In a departure from previous spherical Russian capsule designs, a conical manned capsule with a service module has been selected for the European Space Agency and Russia's Federal Space Agency (FSA) joint programme Crew Space Transportation System (CSTS).

With a maiden test flight expected in 2015 and the first manned mission scheduled for 2018, both from Russia's planned Vostochny spaceport, the CSTS would carry six astronauts to low-Earth orbit or four to the Moon like NASA's Orion crew exploration vehicle, the design is a conical capsule and service module.

Under the agreement reached on 15 April by ESA and FSA, both organisations will engage in joint systems engineering tasks while ESA's industrial consortium will develop the service module and Russia's Rocket and Space Corporation Energia will be the capsule's prime contractor and oversee service module-capsule integration. The service module will be derived from ESA's International Space Station cargo spacecraft, the Automated Transfer Vehicle.

The FSA describes the CSTS launcher as having a baseline payload capability of 18,000kg (39,600lb). However, the capsule and service module combined mass may not be that much, says Manuel Valls, ESA's CSTS programme manager and head of policy for the agency's human spaceflight, microgravity and exploration directorate. He told Flight International: "The Russian rocket is not part of the co-operation agreement."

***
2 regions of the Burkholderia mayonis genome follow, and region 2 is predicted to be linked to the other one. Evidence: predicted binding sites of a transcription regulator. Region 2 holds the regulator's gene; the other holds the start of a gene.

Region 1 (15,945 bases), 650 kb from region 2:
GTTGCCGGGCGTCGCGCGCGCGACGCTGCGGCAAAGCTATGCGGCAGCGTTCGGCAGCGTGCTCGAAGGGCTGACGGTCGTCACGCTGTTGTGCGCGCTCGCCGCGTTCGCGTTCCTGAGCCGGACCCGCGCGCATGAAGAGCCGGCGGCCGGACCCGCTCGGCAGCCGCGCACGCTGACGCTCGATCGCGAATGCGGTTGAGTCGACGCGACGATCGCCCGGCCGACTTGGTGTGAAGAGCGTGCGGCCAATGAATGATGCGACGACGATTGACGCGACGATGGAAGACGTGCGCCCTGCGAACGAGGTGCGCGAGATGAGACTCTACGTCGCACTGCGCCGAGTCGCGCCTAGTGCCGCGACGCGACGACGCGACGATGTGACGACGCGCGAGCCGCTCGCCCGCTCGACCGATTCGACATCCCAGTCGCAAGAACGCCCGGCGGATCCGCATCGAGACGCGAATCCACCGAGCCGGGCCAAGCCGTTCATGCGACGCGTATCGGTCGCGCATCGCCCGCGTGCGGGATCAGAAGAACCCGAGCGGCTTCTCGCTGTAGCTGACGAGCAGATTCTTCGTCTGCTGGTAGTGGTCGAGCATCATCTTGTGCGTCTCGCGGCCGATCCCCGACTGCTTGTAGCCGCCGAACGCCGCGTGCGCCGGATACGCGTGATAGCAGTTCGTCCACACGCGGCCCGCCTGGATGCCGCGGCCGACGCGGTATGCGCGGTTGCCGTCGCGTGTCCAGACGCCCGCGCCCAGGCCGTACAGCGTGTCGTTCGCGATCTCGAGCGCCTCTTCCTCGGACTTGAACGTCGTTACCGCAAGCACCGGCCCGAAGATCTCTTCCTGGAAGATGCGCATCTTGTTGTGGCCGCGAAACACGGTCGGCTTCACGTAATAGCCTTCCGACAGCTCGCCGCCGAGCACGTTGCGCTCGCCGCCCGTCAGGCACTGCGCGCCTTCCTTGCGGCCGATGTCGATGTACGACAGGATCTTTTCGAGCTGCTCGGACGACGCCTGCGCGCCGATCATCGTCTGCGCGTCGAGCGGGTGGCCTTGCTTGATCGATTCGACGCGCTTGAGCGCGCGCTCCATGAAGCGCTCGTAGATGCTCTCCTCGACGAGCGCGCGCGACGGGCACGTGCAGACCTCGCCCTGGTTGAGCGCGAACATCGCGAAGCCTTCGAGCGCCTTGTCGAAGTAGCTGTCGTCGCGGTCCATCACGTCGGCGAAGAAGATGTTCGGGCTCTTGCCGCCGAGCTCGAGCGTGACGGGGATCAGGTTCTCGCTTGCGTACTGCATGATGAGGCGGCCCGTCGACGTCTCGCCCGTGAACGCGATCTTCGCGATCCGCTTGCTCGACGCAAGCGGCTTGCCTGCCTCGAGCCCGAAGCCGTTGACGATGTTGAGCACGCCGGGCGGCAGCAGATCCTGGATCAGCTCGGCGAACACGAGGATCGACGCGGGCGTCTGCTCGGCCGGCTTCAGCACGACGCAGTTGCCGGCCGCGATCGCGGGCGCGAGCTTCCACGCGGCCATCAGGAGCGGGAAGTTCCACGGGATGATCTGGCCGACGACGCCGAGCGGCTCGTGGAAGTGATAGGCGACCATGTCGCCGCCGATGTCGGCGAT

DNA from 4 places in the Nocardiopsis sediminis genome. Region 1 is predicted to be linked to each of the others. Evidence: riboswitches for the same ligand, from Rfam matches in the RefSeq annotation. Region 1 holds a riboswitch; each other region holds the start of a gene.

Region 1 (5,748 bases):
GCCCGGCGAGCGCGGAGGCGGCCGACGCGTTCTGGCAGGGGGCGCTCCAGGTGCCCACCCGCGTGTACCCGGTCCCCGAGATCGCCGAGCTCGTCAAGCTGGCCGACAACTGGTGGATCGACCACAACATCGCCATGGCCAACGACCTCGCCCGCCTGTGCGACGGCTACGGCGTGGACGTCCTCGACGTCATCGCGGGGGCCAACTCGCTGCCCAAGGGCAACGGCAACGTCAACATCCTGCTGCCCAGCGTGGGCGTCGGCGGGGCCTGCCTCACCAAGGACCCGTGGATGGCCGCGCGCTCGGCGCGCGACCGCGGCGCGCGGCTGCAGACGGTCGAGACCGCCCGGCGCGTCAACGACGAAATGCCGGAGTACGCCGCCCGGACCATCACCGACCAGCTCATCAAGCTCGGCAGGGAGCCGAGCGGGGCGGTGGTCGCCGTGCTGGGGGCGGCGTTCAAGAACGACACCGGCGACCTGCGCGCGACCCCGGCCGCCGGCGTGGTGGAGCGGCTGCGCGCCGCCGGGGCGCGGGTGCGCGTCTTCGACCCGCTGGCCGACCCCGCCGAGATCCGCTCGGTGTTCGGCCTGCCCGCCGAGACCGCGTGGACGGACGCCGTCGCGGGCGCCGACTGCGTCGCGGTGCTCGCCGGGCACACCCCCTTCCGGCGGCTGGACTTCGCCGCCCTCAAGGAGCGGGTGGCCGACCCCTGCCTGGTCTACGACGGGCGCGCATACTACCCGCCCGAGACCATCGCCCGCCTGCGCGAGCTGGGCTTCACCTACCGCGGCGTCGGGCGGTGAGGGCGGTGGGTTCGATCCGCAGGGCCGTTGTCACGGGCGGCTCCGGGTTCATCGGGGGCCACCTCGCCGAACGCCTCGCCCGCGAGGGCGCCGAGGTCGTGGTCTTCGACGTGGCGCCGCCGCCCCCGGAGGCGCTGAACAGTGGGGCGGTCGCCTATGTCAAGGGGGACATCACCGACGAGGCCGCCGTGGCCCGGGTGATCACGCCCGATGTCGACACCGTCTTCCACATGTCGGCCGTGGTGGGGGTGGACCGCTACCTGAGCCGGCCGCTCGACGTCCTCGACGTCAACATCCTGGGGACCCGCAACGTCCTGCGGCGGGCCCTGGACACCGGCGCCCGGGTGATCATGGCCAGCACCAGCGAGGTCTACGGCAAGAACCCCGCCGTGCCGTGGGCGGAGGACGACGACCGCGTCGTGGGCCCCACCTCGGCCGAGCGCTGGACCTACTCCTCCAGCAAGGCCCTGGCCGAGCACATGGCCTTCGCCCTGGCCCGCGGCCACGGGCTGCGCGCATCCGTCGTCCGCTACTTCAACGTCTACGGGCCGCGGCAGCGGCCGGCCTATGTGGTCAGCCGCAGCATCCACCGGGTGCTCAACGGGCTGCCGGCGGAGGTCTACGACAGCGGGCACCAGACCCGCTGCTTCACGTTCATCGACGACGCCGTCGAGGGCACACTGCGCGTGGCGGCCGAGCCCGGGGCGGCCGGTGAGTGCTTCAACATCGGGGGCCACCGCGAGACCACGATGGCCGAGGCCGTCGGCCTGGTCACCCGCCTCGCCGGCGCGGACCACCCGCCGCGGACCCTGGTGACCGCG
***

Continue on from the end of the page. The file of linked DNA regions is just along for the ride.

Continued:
Valls says the CSTS will be designed to be compatible with Russia's and ESA's spaceports and he does not rule out, in the long term, the vehicle being launched on a man-rated EADS Astrium Ariane 5. Despite rumours of a cargo variant CSTS, Valls says there is only a crew version for the time being.

An intermediate system concept for the crewed CSTS will be discussed by ESA and the FSA in June and a technical and programmatic report will be finalised in October. The agency's leadership will present to its ministerial November conference the report's proposal for the member states to fund the development of the ATV-derived service module and related activities for its integration with the capsule and launcher.

Source: Flight International